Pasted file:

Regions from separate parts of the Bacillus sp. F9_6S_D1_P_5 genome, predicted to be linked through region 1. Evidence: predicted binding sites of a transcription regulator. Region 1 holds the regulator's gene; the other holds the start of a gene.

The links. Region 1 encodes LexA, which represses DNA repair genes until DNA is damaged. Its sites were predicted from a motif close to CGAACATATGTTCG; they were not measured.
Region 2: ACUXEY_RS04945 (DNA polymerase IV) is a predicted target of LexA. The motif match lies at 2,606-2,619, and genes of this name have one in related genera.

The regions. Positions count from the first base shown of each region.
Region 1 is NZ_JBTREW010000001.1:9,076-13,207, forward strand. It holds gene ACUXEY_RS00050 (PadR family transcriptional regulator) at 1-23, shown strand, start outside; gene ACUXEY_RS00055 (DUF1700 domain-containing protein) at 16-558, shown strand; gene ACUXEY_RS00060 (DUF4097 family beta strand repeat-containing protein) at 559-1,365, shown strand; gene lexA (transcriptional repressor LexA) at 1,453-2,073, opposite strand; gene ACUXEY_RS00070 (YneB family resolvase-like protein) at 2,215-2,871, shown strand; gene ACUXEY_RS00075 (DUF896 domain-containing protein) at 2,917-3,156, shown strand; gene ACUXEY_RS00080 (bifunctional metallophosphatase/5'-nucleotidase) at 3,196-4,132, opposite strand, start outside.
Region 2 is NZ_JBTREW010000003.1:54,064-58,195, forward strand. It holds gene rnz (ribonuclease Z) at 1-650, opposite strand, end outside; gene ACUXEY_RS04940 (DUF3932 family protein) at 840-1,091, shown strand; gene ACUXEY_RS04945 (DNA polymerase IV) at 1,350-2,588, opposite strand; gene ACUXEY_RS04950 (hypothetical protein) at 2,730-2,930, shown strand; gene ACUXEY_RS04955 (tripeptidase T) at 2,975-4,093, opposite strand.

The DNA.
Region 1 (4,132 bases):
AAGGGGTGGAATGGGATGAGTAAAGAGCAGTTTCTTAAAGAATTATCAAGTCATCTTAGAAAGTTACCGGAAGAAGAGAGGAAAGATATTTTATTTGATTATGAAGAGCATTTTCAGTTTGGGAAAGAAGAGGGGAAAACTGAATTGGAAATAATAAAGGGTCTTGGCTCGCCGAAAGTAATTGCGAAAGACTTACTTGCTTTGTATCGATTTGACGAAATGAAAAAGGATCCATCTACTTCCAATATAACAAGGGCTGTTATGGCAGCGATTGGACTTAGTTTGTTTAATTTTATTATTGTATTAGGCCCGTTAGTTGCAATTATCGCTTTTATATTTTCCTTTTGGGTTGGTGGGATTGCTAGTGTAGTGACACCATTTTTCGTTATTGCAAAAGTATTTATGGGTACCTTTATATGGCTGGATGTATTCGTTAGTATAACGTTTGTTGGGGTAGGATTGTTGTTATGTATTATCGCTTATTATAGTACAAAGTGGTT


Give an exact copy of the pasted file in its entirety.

Regions from separate parts of the Bacillus sp. F9_6S_D1_P_5 genome, predicted to be linked through region 1. Evidence: predicted binding sites of a transcription regulator. Region 1 holds the regulator's gene; the other holds the start of a gene.

The links. Region 1 encodes LexA, which represses DNA repair genes until DNA is damaged. Its sites were predicted from a motif close to CGAACATATGTTCG; they were not measured.
Region 2: ACUXEY_RS04945 (DNA polymerase IV) is a predicted target of LexA. The motif match lies at 2,606-2,619, and genes of this name have one in related genera.

The regions. Positions count from the first base shown of each region.
Region 1 is NZ_JBTREW010000001.1:9,076-13,207, forward strand. It holds gene ACUXEY_RS00050 (PadR family transcriptional regulator) at 1-23, shown strand, start outside; gene ACUXEY_RS00055 (DUF1700 domain-containing protein) at 16-558, shown strand; gene ACUXEY_RS00060 (DUF4097 family beta strand repeat-containing protein) at 559-1,365, shown strand; gene lexA (transcriptional repressor LexA) at 1,453-2,073, opposite strand; gene ACUXEY_RS00070 (YneB family resolvase-like protein) at 2,215-2,871, shown strand; gene ACUXEY_RS00075 (DUF896 domain-containing protein) at 2,917-3,156, shown strand; gene ACUXEY_RS00080 (bifunctional metallophosphatase/5'-nucleotidase) at 3,196-4,132, opposite strand, start outside.
Region 2 is NZ_JBTREW010000003.1:54,064-58,195, forward strand. It holds gene rnz (ribonuclease Z) at 1-650, opposite strand, end outside; gene ACUXEY_RS04940 (DUF3932 family protein) at 840-1,091, shown strand; gene ACUXEY_RS04945 (DNA polymerase IV) at 1,350-2,588, opposite strand; gene ACUXEY_RS04950 (hypothetical protein) at 2,730-2,930, shown strand; gene ACUXEY_RS04955 (tripeptidase T) at 2,975-4,093, opposite strand.

The DNA.
Region 1 (4,132 bases):
AAGGGGTGGAATGGGATGAGTAAAGAGCAGTTTCTTAAAGAATTATCAAGTCATCTTAGAAAGTTACCGGAAGAAGAGAGGAAAGATATTTTATTTGATTATGAAGAGCATTTTCAGTTTGGGAAAGAAGAGGGGAAAACTGAATTGGAAATAATAAAGGGTCTTGGCTCGCCGAAAGTAATTGCGAAAGACTTACTTGCTTTGTATCGATTTGACGAAATGAAAAAGGATCCATCTACTTCCAATATAACAAGGGCTGTTATGGCAGCGATTGGACTTAGTTTGTTTAATTTTATTATTGTATTAGGCCCGTTAGTTGCAATTATCGCTTTTATATTTTCCTTTTGGGTTGGTGGGATTGCTAGTGTAGTGACACCATTTTTCGTTATTGCAAAAGTATTTATGGGTACCTTTATATGGCTGGATGTATTCGTTAGTATAACGTTTGTTGGGGTAGGATTGTTGTTATGTATTATCGCTTATTATAGTACAAAGTGGTT